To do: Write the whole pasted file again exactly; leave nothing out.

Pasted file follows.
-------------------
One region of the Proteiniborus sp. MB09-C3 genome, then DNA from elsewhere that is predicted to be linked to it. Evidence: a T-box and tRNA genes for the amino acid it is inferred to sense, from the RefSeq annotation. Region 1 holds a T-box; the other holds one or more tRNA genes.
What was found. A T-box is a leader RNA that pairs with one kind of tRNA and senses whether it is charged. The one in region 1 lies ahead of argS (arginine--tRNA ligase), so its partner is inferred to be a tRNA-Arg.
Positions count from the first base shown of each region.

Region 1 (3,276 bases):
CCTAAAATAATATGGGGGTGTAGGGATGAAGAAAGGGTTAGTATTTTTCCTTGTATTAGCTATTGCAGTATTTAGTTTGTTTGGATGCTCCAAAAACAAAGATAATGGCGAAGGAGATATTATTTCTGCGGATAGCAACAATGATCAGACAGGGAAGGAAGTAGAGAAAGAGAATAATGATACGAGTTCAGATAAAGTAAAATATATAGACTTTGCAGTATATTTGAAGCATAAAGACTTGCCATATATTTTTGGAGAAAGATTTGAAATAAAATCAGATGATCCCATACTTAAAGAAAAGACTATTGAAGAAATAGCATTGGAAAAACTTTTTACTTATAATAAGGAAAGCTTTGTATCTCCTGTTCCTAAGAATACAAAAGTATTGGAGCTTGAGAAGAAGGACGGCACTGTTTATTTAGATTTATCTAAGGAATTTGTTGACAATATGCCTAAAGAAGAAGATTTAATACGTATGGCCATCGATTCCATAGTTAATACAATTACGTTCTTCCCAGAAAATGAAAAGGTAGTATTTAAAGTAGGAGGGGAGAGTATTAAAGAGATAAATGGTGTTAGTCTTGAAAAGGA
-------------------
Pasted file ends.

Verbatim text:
One region of the Proteiniborus sp. MB09-C3 genome, then DNA from elsewhere that is predicted to be linked to it. Evidence: a T-box and tRNA genes for the amino acid it is inferred to sense, from the RefSeq annotation. Region 1 holds a T-box; the other holds one or more tRNA genes.
What was found. A T-box is a leader RNA that pairs with one kind of tRNA and senses whether it is charged. The one in region 1 lies ahead of argS (arginine--tRNA ligase), so its partner is inferred to be a tRNA-Arg.
Positions count from the first base shown of each region.

Region 1 (3,276 bases):
CCTAAAATAATATGGGGGTGTAGGGATGAAGAAAGGGTTAGTATTTTTCCTTGTATTAGCTATTGCAGTATTTAGTTTGTTTGGATGCTCCAAAAACAAAGATAATGGCGAAGGAGATATTATTTCTGCGGATAGCAACAATGATCAGACAGGGAAGGAAGTAGAGAAAGAGAATAATGATACGAGTTCAGATAAAGTAAAATATATAGACTTTGCAGTATATTTGAAGCATAAAGACTTGCCATATATTTTTGGAGAAAGATTTGAAATAAAATCAGATGATCCCATACTTAAAGAAAAGACTATTGAAGAAATAGCATTGGAAAAACTTTTTACTTATAATAAGGAAAGCTTTGTATCTCCTGTTCCTAAGAATACAAAAGTATTGGAGCTTGAGAAGAAGGACGGCACTGTTTATTTAGATTTATCTAAGGAATTTGTTGACAATATGCCTAAAGAAGAAGATTTAATACGTATGGCCATCGATTCCATAGTTAATACAATTACGTTCTTCCCAGAAAATGAAAAGGTAGTATTTAAAGTAGGAGGGGAGAGTATTAAAGAGATAAATGGTGTTAGTCTTGAAAAGGA